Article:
Understanding Master Rights

Reading time: 5 min

Master rights are one of the two main types of rights linked to a track. It might not be the most exciting topic related to the music industry, but becoming a rights expert will make sure that you’re not missing out on any important revenue stream you should be receiving.

This article will cover the following topics:

  • What are the master rights and who can claim them?
  • Who collects the master rights?
  • Is there any difference between Europe and North America?

Master rights – What are they and who can claim them?

Master rights are one of the two main types of rights behind any piece of recorded music. The other type of rights being the copyright. If copyright covers the rights of authors, composers, songwriters and publishers, master rights are linked to two different families of creators:

  • Performers, meaning anybody who plays an instrument or sings on a record
  • Producers, meaning anybody taking part in the production process of a given record

This means that whenever you perform or produce a record, you’re entitled to receive so-called master royalties.

In Europe, and sometimes in North America, you might find them included in the concept of ‘neighbouring rights’. The term might sound weird, but it means that these are the rights that ‘neighbour’ copyrights.

If you are an independent or a DIY artist, you should always remember that you’re not just an artist; you have multiple roles. You are a songwriter, a performer (potentially) and a producer at the same time. This means that you need to make sure you collect both copyright (as a songwriter) and master royalties (as a performer and producer of your song) to receive all the money you deserve.

Master rights – who collects them?

The collection of master rights depends on your situation, and it’s mostly linked to one question: have you signed a contract with a label or not?

Let’s explore both scenarios.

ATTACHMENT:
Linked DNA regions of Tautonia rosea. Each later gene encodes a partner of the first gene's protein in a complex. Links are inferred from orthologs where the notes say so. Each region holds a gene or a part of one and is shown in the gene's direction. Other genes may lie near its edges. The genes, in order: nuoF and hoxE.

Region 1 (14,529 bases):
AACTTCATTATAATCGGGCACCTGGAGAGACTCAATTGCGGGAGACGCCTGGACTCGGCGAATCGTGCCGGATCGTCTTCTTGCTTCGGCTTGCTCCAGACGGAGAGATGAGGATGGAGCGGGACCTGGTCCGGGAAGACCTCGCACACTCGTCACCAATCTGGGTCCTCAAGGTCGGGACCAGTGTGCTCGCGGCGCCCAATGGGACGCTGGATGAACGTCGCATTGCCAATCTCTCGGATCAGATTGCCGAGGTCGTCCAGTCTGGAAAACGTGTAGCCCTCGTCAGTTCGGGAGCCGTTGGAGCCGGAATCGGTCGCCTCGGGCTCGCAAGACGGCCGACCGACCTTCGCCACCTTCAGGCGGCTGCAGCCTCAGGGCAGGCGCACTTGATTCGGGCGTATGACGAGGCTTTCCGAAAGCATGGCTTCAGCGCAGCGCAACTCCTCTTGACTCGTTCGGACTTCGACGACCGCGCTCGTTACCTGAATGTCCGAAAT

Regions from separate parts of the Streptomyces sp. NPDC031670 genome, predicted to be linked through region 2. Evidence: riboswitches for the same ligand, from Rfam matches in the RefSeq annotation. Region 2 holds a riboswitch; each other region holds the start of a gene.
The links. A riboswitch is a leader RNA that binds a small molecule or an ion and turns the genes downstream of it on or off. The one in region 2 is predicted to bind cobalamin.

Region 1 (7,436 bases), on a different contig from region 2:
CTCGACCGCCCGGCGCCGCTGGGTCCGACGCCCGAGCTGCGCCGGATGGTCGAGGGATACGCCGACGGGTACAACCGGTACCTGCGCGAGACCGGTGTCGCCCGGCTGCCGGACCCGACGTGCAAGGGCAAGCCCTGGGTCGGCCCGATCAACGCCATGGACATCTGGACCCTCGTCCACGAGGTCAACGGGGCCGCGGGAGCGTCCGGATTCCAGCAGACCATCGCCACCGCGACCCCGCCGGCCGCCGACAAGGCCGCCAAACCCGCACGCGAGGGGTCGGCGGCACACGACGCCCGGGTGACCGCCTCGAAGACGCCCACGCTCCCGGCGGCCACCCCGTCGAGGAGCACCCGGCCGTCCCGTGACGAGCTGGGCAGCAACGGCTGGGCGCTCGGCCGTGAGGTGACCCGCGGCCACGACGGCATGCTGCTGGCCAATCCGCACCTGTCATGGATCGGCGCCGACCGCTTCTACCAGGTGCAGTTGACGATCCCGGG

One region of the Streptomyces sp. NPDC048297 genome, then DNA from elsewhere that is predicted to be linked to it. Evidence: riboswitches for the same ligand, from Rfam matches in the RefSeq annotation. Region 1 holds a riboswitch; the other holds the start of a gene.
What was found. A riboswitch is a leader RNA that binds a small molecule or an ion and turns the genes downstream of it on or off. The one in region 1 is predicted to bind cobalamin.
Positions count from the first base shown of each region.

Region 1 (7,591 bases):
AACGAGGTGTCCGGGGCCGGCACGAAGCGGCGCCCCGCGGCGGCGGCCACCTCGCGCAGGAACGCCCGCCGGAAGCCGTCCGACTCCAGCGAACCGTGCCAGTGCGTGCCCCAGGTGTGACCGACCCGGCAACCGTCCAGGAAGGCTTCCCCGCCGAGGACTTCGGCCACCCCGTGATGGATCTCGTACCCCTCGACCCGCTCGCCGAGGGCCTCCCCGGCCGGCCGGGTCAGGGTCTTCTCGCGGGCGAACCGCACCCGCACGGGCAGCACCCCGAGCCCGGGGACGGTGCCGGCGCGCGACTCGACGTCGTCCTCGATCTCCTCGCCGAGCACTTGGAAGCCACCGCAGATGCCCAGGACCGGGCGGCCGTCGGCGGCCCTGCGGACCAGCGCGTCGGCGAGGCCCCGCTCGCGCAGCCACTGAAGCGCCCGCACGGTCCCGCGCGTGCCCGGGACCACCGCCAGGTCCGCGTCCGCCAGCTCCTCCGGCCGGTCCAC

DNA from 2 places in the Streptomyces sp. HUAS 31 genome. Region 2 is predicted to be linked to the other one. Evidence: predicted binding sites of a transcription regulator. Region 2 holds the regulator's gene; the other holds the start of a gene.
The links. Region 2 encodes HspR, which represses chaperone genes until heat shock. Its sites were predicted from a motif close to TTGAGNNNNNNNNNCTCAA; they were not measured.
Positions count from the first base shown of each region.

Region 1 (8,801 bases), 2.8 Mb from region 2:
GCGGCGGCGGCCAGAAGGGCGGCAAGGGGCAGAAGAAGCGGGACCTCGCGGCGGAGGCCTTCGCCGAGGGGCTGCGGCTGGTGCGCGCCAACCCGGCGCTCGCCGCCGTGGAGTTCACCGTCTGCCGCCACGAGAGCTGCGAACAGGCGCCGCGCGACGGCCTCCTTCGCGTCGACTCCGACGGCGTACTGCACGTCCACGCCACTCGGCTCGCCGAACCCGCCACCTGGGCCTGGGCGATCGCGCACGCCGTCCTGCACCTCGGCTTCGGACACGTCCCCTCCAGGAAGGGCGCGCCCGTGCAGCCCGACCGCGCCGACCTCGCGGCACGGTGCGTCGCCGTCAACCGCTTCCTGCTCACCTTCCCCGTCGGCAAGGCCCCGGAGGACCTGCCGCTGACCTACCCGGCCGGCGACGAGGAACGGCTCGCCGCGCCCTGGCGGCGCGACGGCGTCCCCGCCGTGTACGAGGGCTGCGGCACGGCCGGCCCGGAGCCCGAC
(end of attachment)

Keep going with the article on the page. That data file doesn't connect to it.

Master rights collection and DIY artists (artists without a label)

Master rights are collected through two different channels:

  • The Internet (mostly streaming services, though the digital music ecosystem is ever-changing, with the development of services such as Twitch or Tik Tok)
  • The terrestrial ecosystem (radio, TV, public venues, etc.)

Collecting your master royalties on streaming services as a DIY creator

The collection of master royalties on the Internet mostly involves streaming services.

When you’re not signed on a label, you’ll be signing up with a digital distributor to make your music available. We mean companies such as DistroKid, TuneCore, Amuse or CD Baby. For a fee and/or a commission, these companies will take your music and make it available on the major music services. They’ll then pay out royalties to you, in accordance with the plays your recorded music will have generated on the streaming platforms.

And guess what? These royalties are your master royalties.

Digital distributors collect the royalties you’re owed as a producer and a performer from the streaming services.

Very often, if you’re a DIY creator, you will also have composed the music and written the lyrics. The remuneration of your activity as a songwriter isn’t covered by your digital distributor. You’ll need to sign up with an organisation such as Bridger, which can collect your copyright royalties for you. Never forget to consider yourself as a songwriter too, otherwise you’ll end up missing out on some of the royalties you’re owed.

Collecting your master royalties on terrestrial channels as a DIY creator

By terrestrial, we mean everything that’s not coming from the Internet. We can also call it the physical world. The scope is large, and it encompasses media such as TV and the radio, but also public venues, for instance.

If you’re lucky enough to have your recorded music broadcasted on such terrestrial channels, you’ll need to register with a Collective Management Organization specializing in neighboring rights, such as PPL in the UK, ADAMI in France or AIE in Spain.

Note that this is true for artists based in Europe. If you’re from North America, you may want to check out the last section of this article to understand how it works in the United States.